TTM is diagnosed in all age groups; onset is more common during preadolescence and young adulthood, with mean age of onset between 9 and 13 years of age, and a notable peak at 12–13. Among preschool children the genders are equally represented; there appears to be a female predominance among preadolescents to young adults, with between (70-93) percent of patients being female. Among adults, females typically outnumber males by 3 to 1.
"Automatic" pulling occurs in approximately three-quarters of adult patients with trichotillomania.
Hair pulling was first described in the literature in 1885, and the term trichotillomania was coined by the French dermatologist François Henri Hallopeau in 1889.
Early detection is the best form of prevention because it leads to early treatment. Decreasing stress can help, because stress may increase compulsive behavior.
Habit Reversal Training (HRT) has the highest rate of success in treating trichotillomania. HRT has shown to be a successful adjunct to medication as a way to treat TTM. With HRT, doctors train the individual to learn to recognize their impulse to pull and also teach them to redirect this impulse. In comparisons of behavioral versus pharmacologic treatment, cognitive behavioral therapy (including HRT) have shown significant improvement over medication alone. It has also proven effective in treating children. Biofeedback, cognitive-behavioral methods, and hypnosis may improve symptoms.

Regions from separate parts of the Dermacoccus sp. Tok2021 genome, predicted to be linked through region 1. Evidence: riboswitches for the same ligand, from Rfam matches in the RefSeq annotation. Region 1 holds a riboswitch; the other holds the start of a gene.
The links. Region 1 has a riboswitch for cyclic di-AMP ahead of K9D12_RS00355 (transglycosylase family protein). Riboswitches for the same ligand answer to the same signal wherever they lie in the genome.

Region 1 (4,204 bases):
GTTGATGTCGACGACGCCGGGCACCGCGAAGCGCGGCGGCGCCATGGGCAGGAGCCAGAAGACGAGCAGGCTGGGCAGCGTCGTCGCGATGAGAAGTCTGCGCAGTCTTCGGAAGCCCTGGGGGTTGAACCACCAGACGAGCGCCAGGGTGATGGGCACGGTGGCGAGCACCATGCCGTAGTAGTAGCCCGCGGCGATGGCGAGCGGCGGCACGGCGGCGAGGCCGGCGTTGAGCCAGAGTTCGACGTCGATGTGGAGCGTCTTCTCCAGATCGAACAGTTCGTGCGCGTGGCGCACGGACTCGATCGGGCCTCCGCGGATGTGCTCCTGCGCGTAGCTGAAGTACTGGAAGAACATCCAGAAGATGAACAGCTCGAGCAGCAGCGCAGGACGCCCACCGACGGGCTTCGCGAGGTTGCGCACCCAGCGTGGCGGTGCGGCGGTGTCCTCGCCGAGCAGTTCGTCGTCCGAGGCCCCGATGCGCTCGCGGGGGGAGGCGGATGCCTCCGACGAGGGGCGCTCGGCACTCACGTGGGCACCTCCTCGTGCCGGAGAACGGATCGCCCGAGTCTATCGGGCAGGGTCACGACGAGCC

Treatment is based on a person's age. Most pre-school age children outgrow it if the condition is managed conservatively. In young adults, establishing the diagnosis and raising awareness of the condition is an important reassurance for the family and patient. Non-pharmacological interventions, including behavior modification programs, may be considered; referrals to psychologists or psychiatrists are considered when other interventions fail. When trichotillomania begins in adulthood, it is often associated with other psychiatric disorders, and referral to a psychologist or psychiatrist for evaluation or treatment is considered best. The hair pulling may resolve when other conditions are treated
Experts do not agree on the use of medication for treatment. However, naltrexone and selective serotonin reuptake inhibitors (SSRIs) have shown effective in reducing some symptoms. Behavioral therapy and habit reversal may also be effective.